From 1927 to 1931, cultural anthropologist and folklorist Zora Neale Hurston interviewed the last living former slave in the United States and prepared an account of his life for publication. The manuscript never found a taker until 2018, when acclaimed novelist Alice Walker arranged for it to be brought into the light of day. We’re deeply indebted to her for the effort. Hurston’s book offers us an eloquent and moving tale that adds heft to our understanding of our past. Barracoon: The Story of the Last “Black Cargo” brings a personal dimension to the slave trade, the lived experience of slavery in the US, and the violent years that followed for African-Americans during nearly a century after emancipation.
A slave for “five years and six months”
Kossola—renamed Cudjo Lewis in Alabama—was eighty-six years old when Zora Neale Hurston showed up in Africatown (Plateau), Alabama, to interview him for the Journal of Negro History. He was, after all, the last living former slave and his story cried out to be told. Born on or around 1841 and captured by slavers at the age of nineteen, he was force-marched to the coast and imprisoned with hundreds of others in one of the many barracoons where slaves were interned before sale to white men. (The word is derived from the Portuguese and means “barracks.”)
Barracoon: The Story of the Last “Black Cargo” by Zora Neale Hurston (2018) 210 pages @@@@ (4 out of 5)
Once landed in Alabama, Kossola then lived as a slave for “five years and six months.” To chronicle his story, Hurston returned again and again over a period of three months, gradually piecing together Kossola’s heart-wrenching tale. The man had a truly remarkable memory and could summon up precise dates, names, and conversations from nearly nine decades in the past, much of which was confirmed by independent sources. The result is a gripping account that spans nearly a century of our national shame.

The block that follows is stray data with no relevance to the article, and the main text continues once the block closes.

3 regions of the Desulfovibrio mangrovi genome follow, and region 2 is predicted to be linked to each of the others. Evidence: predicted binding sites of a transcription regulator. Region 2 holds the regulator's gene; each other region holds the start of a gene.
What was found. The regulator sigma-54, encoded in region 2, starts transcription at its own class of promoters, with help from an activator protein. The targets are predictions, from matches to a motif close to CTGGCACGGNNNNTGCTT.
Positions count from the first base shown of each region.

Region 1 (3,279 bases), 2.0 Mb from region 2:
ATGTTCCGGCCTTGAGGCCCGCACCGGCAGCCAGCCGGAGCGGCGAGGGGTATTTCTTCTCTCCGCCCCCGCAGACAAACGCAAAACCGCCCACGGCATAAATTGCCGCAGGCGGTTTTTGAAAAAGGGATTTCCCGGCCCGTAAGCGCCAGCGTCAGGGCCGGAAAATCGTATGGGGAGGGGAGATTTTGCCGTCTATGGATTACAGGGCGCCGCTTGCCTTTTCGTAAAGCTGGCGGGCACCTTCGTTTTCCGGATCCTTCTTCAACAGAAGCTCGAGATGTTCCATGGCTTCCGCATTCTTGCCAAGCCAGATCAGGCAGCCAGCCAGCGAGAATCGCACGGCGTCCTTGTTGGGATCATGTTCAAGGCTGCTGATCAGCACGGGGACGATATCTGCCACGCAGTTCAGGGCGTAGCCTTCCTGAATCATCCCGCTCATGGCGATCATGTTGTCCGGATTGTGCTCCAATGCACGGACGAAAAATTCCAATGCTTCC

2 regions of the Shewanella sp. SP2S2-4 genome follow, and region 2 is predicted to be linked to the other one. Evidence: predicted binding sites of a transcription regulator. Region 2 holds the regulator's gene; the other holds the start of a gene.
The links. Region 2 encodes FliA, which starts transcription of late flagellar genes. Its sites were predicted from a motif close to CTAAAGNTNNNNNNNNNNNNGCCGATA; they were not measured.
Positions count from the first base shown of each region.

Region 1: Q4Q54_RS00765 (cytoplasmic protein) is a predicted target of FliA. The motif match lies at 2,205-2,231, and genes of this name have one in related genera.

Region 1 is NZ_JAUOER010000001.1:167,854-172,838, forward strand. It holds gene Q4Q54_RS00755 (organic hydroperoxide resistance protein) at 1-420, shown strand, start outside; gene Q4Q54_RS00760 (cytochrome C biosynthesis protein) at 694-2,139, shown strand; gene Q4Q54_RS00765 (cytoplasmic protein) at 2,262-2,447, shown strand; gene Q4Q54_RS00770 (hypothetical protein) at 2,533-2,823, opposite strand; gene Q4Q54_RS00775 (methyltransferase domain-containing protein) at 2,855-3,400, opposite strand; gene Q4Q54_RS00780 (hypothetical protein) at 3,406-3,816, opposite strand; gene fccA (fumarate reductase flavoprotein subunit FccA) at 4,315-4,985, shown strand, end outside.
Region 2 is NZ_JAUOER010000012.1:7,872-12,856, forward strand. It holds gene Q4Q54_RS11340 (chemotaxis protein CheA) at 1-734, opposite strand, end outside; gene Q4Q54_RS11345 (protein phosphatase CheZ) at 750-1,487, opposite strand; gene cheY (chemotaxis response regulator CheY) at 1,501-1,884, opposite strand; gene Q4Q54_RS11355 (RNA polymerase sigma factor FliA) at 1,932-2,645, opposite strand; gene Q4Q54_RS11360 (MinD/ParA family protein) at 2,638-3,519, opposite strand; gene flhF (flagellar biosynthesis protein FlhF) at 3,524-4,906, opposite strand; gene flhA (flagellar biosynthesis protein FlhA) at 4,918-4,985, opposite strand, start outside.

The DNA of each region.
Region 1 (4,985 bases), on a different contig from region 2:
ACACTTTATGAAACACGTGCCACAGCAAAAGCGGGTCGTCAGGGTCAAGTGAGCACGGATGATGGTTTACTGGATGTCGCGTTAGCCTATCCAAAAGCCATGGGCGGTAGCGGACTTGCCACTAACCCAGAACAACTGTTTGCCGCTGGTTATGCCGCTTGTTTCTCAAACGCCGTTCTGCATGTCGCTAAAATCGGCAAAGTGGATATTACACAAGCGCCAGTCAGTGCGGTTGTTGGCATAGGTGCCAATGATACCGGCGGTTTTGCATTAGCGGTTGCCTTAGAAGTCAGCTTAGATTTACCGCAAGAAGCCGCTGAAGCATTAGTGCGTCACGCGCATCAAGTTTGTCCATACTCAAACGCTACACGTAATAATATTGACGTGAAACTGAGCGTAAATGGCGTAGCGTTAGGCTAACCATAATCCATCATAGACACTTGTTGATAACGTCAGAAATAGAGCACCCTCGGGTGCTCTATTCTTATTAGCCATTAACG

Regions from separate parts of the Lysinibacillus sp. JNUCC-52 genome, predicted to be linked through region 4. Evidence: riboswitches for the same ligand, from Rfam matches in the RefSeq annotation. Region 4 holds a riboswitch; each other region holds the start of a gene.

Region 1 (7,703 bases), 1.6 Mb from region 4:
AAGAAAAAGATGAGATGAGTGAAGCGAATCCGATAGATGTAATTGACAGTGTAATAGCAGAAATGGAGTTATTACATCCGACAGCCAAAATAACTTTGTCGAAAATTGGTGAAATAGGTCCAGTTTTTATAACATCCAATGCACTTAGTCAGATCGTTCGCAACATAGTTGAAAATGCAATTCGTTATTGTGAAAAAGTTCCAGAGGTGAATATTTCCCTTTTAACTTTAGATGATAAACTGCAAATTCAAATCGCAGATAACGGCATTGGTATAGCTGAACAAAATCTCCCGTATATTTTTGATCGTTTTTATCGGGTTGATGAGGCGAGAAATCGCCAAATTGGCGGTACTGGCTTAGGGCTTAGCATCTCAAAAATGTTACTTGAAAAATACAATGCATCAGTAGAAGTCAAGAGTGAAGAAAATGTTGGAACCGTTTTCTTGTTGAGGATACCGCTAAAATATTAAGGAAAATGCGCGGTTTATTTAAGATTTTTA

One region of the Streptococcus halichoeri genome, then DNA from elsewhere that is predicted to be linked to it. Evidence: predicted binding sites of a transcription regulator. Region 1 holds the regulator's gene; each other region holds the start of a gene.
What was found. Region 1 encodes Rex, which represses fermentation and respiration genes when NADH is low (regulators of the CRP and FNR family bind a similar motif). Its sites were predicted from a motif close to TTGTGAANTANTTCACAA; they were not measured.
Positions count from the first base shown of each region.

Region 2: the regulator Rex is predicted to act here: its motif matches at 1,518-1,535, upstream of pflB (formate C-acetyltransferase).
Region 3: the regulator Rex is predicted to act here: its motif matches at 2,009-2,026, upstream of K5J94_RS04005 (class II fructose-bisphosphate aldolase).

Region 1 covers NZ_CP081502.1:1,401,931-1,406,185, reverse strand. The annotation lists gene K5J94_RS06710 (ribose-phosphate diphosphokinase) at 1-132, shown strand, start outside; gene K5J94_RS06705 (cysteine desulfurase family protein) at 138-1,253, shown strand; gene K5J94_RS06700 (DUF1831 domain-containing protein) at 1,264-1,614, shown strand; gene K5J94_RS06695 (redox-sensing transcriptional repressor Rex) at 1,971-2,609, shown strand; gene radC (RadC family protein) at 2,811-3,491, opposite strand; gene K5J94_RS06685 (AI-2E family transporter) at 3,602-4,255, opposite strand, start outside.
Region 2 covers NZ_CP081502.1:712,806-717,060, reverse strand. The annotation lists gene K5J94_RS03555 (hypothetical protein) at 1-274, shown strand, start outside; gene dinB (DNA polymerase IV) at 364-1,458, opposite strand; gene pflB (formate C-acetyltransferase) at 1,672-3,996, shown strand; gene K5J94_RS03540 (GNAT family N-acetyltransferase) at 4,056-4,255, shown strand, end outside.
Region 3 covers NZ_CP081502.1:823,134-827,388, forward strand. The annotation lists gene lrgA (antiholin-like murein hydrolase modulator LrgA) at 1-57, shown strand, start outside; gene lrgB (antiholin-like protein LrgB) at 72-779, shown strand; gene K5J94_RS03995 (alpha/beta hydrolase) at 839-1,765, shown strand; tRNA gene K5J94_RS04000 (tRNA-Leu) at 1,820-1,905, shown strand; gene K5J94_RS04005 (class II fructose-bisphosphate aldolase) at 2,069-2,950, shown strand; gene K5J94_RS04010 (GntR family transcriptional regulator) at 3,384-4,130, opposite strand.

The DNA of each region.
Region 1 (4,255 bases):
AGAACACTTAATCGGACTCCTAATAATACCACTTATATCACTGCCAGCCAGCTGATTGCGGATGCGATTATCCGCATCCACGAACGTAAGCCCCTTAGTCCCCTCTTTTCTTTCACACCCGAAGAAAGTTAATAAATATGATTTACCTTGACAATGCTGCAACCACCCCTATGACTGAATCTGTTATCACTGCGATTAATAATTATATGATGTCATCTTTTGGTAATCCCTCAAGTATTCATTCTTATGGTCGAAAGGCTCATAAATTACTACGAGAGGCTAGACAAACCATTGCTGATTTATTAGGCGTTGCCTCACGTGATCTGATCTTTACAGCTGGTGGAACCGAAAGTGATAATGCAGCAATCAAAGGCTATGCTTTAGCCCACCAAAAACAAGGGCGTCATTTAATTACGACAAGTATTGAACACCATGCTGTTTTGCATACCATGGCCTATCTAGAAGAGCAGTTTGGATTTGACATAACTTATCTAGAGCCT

The last living former slave speaks in his own voice
A folklorist by training as well as inclination, Hurston carefully reproduces Kossola’s fractured English in the extensive quotes that form the basis of her account. For example, she reports him saying at the outset, “When I come away from Afficky I only a boy 19 year old. . . We come in de ‘Merica soil naked and de people say we naked savage. Dey say we doan wear no clothes. Dey doan know de [African porters] snatch our clothes ‘way from us.” There is a certain charm, and doubtless authenticity, in this practice. It’s easy to hear the man talking as you read.
Sixty-seven years of oppression
When Hurston interviewed Kossola, the Civil War had been over for sixty-two years. Thus, Kossola’s experience in the United States was largely that of Reconstruction and the era of Jim Crow that followed. Unsurprisingly, he and his family fell victim to some of the worst practices of the time. Kossola and his wife had five children, but she and all five were long dead when Hurston met him.
One of their four sons was shot to death without warning by a deputy sheriff who had lain in wait for him at a local store. A second son disappeared one day and most likely met a horrible death as well. Kossola himself was struck by a train and injured badly enough that he was unable to work again—and one of his sons was killed in a similar “accident” not long afterward. (A court found the railroad liable for Kossola’s injury and ordered the company to compensate him, but “Cudjo doan gittee no money.”) Yet somehow he survived, lonely though he was. His church employed him as sexton. He died in 1935 at the age of ninety-four or ninety-five.